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VIEW: How Cloud is helping businesses build resilience during crisis

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Cloud is predicted to provide much-needed resilience and agility to reorganise for the new world realities.

VIEW: How Cloud is helping businesses build resilience during crisis
Written by: Amit Gupta
The COVID-19 crisis continues to confront us in ways that we have never imagined. Despite the disruption caused, the global pandemic has also taught us many new lessons on survival—working and learning remotely, mobilising resources more quickly and innovating at breakneck speeds. During this phase, cloud computing has strongly emerged as an efficacious model that help facilitate some of the biggest transformations that businesses are undergoing.
Initial statistics indicate a clear increase in cloud adoption since March this year.  Globally, as much as 50 percent of organisations (both SMBs and enterprises combined) plan to increase their cloud usage in the light of the coronavirus crisis, according to a cloud survey conducted by Flexera.
In India, the numbers are much more promising, with key sectors like education, healthcare and entertainment and gaming consistently moving to cloud to ensure business continuity and resilience.
A recent IDC survey highlights some interesting trends. According to the firm’s “COVID-19 Impact on IT spending Survey” conducted in May 2020, 64 percent of organisations in India are estimated to increase demand for cloud computing as a result of COVID-19. Public cloud is one of the few areas that is positively impacted by the pandemic, thanks to the growing demand for flexible consumption models and pay-per-use options.
Cloud gives an organisation, the ability to scale up and down as per need without any manual intervention or upsizing/downsizing of hardware. Why exactly is Cloud becoming the enterprise’s trusted companion? Here are some answers:
Cloud has made remote working possible
Across sectors, companies had to adapt to remote working models without really having the time to prepare for the bulk of their workforce working from home. Without cloud, this transition would have been a nightmare for many organisations.
Desktop-as-a-service (DaaS) model has proven to be a great boon for organisations during this time. This allows employees (who don’t necessarily have a corporate laptop) to access a cloud desktop from anywhere with an internet connection, through their own personal devices. This also meant that the employer does not have to worry about factors such as security, productivity, reliability of VPN connections or scalability. Amazon WorkSpaces—a fully managed DaaS offering, witnessed the "average daily spending" on the service surging by 155 percent year over year in March.
Cloud has provided the right tools for remote learning and collaboration
During the lockdown, educators in the country shifted to virtual classrooms to ensure that the learning continued. Such a quick transition wouldn’t have been possible without cloud-based video and collaboration tools available today. Many distant learning tools came handy for schools and children while adapting to these changes. In the enterprise world, cloud-based video collaboration ensured minimal disruption while maintaining a sense of ‘business as usual’ among employees. For instance, Microsoft Teams saw a usage spike of 70 percent in just one month in March.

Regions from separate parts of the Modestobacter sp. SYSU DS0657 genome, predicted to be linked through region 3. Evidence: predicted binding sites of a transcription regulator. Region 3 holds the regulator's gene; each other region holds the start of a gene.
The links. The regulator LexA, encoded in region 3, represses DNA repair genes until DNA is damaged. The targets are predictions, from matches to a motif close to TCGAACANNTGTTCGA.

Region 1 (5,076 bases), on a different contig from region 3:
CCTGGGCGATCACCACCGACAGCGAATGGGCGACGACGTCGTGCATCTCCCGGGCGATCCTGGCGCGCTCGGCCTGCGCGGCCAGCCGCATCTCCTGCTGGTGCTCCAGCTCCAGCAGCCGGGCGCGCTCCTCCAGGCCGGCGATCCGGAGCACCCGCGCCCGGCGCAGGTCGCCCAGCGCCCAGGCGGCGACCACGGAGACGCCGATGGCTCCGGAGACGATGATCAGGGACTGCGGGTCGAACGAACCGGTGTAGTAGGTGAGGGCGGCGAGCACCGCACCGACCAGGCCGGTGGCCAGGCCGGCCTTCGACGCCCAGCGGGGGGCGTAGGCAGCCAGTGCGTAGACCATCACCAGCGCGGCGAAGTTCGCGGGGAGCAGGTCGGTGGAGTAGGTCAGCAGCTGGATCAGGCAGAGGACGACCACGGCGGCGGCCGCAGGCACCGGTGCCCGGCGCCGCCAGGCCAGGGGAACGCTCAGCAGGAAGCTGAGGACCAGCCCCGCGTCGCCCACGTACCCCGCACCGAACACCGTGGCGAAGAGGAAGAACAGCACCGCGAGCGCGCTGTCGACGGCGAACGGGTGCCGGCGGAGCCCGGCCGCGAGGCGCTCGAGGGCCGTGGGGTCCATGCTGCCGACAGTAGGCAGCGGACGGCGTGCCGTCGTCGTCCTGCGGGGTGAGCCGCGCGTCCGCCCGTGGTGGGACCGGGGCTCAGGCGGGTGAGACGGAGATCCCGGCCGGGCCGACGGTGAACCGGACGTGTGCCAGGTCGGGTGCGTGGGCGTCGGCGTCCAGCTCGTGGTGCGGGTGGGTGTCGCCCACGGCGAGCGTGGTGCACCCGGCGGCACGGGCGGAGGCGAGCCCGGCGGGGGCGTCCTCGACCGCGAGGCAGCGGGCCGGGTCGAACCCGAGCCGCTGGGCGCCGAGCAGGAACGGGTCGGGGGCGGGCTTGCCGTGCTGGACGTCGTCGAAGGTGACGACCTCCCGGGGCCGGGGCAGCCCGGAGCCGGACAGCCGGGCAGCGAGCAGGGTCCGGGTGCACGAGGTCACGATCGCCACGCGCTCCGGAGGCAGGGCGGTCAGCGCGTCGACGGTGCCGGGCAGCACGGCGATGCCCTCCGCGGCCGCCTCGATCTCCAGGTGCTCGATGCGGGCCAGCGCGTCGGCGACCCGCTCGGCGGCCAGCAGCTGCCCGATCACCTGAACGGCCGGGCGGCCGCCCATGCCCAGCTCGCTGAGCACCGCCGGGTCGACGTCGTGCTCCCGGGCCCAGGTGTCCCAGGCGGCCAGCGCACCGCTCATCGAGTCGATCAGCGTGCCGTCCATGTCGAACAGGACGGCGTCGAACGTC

Cloud is providing effective disaster recovery methods
A good business continuity plan must be efficient enough to react to the completely unexpected adversaries—including the long-term impacts that pandemics bring in. Imagine this: A single hour of downtime can cost a business over $100,000! (Gartner). Traditional disaster recovery plans revolved around natural calamities, network outages, or cyber incidents which has a much shorter window. The new crisis has shattered these notions and has urged the organisation to look for DR plans that are sustainable over longer periods of time—with resources and data accessible all the time.
DR systems that run on flexible and proactive cloud-based platforms are already the preferred option for many organisations for workload continuity.
Cloud is enabling advanced analytics & AI during the pandemic
From drug discovery to contact tracing to predicting clusters, data analytics and big data have been extensively used by medical researchers and governments in various countries. Analytics is at the center of some of the key industry recovery alliances such as the Rolls-Royce-led Emergent. Cloud has become the platform of choice for extracting relevant information and insights from the massive amounts of data available to governments and businesses. Infinite storage, real-time analytics, flexibility and security are among the reasons for cloud becoming the preferred platform for advanced analytics of health data.
From an enterprise-point of view, organizations that have been wary of moving data science projects to the cloud will now see better value for the cloud. Cloud is predicted to provide much-needed resilience and agility to reorganise for the new world realities. We hope that organisations will focus on their cloud priorities to be winners in a changed economy of the future.
—Amit Gupta is CEO and Founder at Rapyder, a cloud services provider. The views expressed are personal.
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